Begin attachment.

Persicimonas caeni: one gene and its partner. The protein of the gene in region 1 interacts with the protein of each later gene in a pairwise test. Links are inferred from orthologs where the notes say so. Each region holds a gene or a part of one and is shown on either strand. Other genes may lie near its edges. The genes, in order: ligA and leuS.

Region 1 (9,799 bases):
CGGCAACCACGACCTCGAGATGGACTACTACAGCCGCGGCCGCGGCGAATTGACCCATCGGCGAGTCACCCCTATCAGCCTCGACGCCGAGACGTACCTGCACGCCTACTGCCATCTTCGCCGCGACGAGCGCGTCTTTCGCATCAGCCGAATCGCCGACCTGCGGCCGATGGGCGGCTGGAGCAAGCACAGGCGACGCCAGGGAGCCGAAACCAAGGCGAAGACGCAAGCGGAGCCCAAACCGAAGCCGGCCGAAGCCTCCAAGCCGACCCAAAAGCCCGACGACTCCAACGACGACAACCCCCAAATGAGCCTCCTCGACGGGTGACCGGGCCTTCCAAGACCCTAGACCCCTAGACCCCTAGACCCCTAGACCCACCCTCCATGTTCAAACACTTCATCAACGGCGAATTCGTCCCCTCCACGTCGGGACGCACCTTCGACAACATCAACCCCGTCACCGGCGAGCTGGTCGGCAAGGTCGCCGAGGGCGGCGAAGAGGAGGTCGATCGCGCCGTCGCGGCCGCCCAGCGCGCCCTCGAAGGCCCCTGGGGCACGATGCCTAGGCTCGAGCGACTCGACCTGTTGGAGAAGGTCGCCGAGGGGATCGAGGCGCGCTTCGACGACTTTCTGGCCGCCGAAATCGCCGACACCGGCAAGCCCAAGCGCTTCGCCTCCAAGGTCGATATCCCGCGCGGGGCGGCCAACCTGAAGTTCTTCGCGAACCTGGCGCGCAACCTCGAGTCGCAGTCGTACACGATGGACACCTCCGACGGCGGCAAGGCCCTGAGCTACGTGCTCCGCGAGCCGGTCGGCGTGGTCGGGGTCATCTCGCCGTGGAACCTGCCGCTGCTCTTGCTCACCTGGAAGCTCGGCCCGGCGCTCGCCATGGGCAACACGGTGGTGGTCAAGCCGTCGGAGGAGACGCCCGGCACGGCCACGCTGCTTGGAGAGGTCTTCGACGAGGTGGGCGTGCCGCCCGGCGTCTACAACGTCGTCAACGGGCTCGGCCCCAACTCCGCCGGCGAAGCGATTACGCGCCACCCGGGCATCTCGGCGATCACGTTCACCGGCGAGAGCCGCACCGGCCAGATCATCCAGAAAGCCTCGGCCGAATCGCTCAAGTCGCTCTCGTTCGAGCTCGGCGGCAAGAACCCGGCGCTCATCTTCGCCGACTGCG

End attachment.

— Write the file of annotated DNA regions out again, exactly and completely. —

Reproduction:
Persicimonas caeni: one gene and its partner. The protein of the gene in region 1 interacts with the protein of each later gene in a pairwise test. Links are inferred from orthologs where the notes say so. Each region holds a gene or a part of one and is shown on either strand. Other genes may lie near its edges. The genes, in order: ligA and leuS.

Region 1 (9,799 bases):
CGGCAACCACGACCTCGAGATGGACTACTACAGCCGCGGCCGCGGCGAATTGACCCATCGGCGAGTCACCCCTATCAGCCTCGACGCCGAGACGTACCTGCACGCCTACTGCCATCTTCGCCGCGACGAGCGCGTCTTTCGCATCAGCCGAATCGCCGACCTGCGGCCGATGGGCGGCTGGAGCAAGCACAGGCGACGCCAGGGAGCCGAAACCAAGGCGAAGACGCAAGCGGAGCCCAAACCGAAGCCGGCCGAAGCCTCCAAGCCGACCCAAAAGCCCGACGACTCCAACGACGACAACCCCCAAATGAGCCTCCTCGACGGGTGACCGGGCCTTCCAAGACCCTAGACCCCTAGACCCCTAGACCCCTAGACCCACCCTCCATGTTCAAACACTTCATCAACGGCGAATTCGTCCCCTCCACGTCGGGACGCACCTTCGACAACATCAACCCCGTCACCGGCGAGCTGGTCGGCAAGGTCGCCGAGGGCGGCGAAGAGGAGGTCGATCGCGCCGTCGCGGCCGCCCAGCGCGCCCTCGAAGGCCCCTGGGGCACGATGCCTAGGCTCGAGCGACTCGACCTGTTGGAGAAGGTCGCCGAGGGGATCGAGGCGCGCTTCGACGACTTTCTGGCCGCCGAAATCGCCGACACCGGCAAGCCCAAGCGCTTCGCCTCCAAGGTCGATATCCCGCGCGGGGCGGCCAACCTGAAGTTCTTCGCGAACCTGGCGCGCAACCTCGAGTCGCAGTCGTACACGATGGACACCTCCGACGGCGGCAAGGCCCTGAGCTACGTGCTCCGCGAGCCGGTCGGCGTGGTCGGGGTCATCTCGCCGTGGAACCTGCCGCTGCTCTTGCTCACCTGGAAGCTCGGCCCGGCGCTCGCCATGGGCAACACGGTGGTGGTCAAGCCGTCGGAGGAGACGCCCGGCACGGCCACGCTGCTTGGAGAGGTCTTCGACGAGGTGGGCGTGCCGCCCGGCGTCTACAACGTCGTCAACGGGCTCGGCCCCAACTCCGCCGGCGAAGCGATTACGCGCCACCCGGGCATCTCGGCGATCACGTTCACCGGCGAGAGCCGCACCGGCCAGATCATCCAGAAAGCCTCGGCCGAATCGCTCAAGTCGCTCTCGTTCGAGCTCGGCGGCAAGAACCCGGCGCTCATCTTCGCCGACTGCG